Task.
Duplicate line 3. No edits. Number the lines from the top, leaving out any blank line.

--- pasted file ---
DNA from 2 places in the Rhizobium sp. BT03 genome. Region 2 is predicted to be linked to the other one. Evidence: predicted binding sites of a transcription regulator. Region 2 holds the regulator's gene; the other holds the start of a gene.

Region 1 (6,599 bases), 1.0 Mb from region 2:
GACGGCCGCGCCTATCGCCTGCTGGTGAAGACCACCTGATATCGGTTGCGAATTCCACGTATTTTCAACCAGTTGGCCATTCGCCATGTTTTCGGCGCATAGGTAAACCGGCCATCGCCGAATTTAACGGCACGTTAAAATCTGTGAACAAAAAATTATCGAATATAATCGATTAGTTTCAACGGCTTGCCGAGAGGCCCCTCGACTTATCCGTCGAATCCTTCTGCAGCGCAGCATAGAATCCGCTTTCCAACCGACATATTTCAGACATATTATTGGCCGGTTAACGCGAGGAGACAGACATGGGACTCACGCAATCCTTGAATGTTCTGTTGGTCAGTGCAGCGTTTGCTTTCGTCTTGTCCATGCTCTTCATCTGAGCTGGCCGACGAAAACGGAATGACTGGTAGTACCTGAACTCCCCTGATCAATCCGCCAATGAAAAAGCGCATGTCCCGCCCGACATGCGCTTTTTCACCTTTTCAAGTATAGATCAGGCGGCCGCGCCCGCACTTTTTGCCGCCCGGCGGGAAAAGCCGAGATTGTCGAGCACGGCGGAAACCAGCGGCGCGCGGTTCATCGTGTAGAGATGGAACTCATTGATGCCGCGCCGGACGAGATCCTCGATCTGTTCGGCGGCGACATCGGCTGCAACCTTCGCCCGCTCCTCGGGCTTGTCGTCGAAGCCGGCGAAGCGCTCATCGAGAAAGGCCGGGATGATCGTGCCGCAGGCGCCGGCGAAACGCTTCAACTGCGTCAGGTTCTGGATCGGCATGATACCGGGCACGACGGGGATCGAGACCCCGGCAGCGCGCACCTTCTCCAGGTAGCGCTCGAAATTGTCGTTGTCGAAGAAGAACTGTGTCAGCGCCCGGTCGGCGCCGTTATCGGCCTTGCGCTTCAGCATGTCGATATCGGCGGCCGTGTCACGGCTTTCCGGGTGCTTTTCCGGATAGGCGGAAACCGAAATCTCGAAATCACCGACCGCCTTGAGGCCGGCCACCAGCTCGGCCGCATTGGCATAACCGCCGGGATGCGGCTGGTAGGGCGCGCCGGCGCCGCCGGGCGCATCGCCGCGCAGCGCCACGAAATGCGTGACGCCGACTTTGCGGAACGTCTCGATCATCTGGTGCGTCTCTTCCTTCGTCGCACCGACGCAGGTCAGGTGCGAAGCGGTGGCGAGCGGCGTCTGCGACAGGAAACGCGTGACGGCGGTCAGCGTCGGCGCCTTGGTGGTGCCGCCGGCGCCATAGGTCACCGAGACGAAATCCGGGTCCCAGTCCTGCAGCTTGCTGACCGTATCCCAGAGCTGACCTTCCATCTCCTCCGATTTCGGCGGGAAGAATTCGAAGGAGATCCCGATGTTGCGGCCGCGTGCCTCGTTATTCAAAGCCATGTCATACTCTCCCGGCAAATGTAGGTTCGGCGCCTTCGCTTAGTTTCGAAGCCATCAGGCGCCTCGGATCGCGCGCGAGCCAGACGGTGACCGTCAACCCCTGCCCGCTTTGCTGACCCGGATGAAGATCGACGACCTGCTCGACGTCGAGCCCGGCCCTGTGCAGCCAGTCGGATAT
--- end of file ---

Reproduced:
GACGGCCGCGCCTATCGCCTGCTGGTGAAGACCACCTGATATCGGTTGCGAATTCCACGTATTTTCAACCAGTTGGCCATTCGCCATGTTTTCGGCGCATAGGTAAACCGGCCATCGCCGAATTTAACGGCACGTTAAAATCTGTGAACAAAAAATTATCGAATATAATCGATTAGTTTCAACGGCTTGCCGAGAGGCCCCTCGACTTATCCGTCGAATCCTTCTGCAGCGCAGCATAGAATCCGCTTTCCAACCGACATATTTCAGACATATTATTGGCCGGTTAACGCGAGGAGACAGACATGGGACTCACGCAATCCTTGAATGTTCTGTTGGTCAGTGCAGCGTTTGCTTTCGTCTTGTCCATGCTCTTCATCTGAGCTGGCCGACGAAAACGGAATGACTGGTAGTACCTGAACTCCCCTGATCAATCCGCCAATGAAAAAGCGCATGTCCCGCCCGACATGCGCTTTTTCACCTTTTCAAGTATAGATCAGGCGGCCGCGCCCGCACTTTTTGCCGCCCGGCGGGAAAAGCCGAGATTGTCGAGCACGGCGGAAACCAGCGGCGCGCGGTTCATCGTGTAGAGATGGAACTCATTGATGCCGCGCCGGACGAGATCCTCGATCTGTTCGGCGGCGACATCGGCTGCAACCTTCGCCCGCTCCTCGGGCTTGTCGTCGAAGCCGGCGAAGCGCTCATCGAGAAAGGCCGGGATGATCGTGCCGCAGGCGCCGGCGAAACGCTTCAACTGCGTCAGGTTCTGGATCGGCATGATACCGGGCACGACGGGGATCGAGACCCCGGCAGCGCGCACCTTCTCCAGGTAGCGCTCGAAATTGTCGTTGTCGAAGAAGAACTGTGTCAGCGCCCGGTCGGCGCCGTTATCGGCCTTGCGCTTCAGCATGTCGATATCGGCGGCCGTGTCACGGCTTTCCGGGTGCTTTTCCGGATAGGCGGAAACCGAAATCTCGAAATCACCGACCGCCTTGAGGCCGGCCACCAGCTCGGCCGCATTGGCATAACCGCCGGGATGCGGCTGGTAGGGCGCGCCGGCGCCGCCGGGCGCATCGCCGCGCAGCGCCACGAAATGCGTGACGCCGACTTTGCGGAACGTCTCGATCATCTGGTGCGTCTCTTCCTTCGTCGCACCGACGCAGGTCAGGTGCGAAGCGGTGGCGAGCGGCGTCTGCGACAGGAAACGCGTGACGGCGGTCAGCGTCGGCGCCTTGGTGGTGCCGCCGGCGCCATAGGTCACCGAGACGAAATCCGGGTCCCAGTCCTGCAGCTTGCTGACCGTATCCCAGAGCTGACCTTCCATCTCCTCCGATTTCGGCGGGAAGAATTCGAAGGAGATCCCGATGTTGCGGCCGCGTGCCTCGTTATTCAAAGCCATGTCATACTCTCCCGGCAAATGTAGGTTCGGCGCCTTCGCTTAGTTTCGAAGCCATCAGGCGCCTCGGATCGCGCGCGAGCCAGACGGTGACCGTCAACCCCTGCCCGCTTTGCTGACCCGGATGAAGATCGACGACCTGCTCGACGTCGAGCCCGGCCCTGTGCAGCCAGTCGGATAT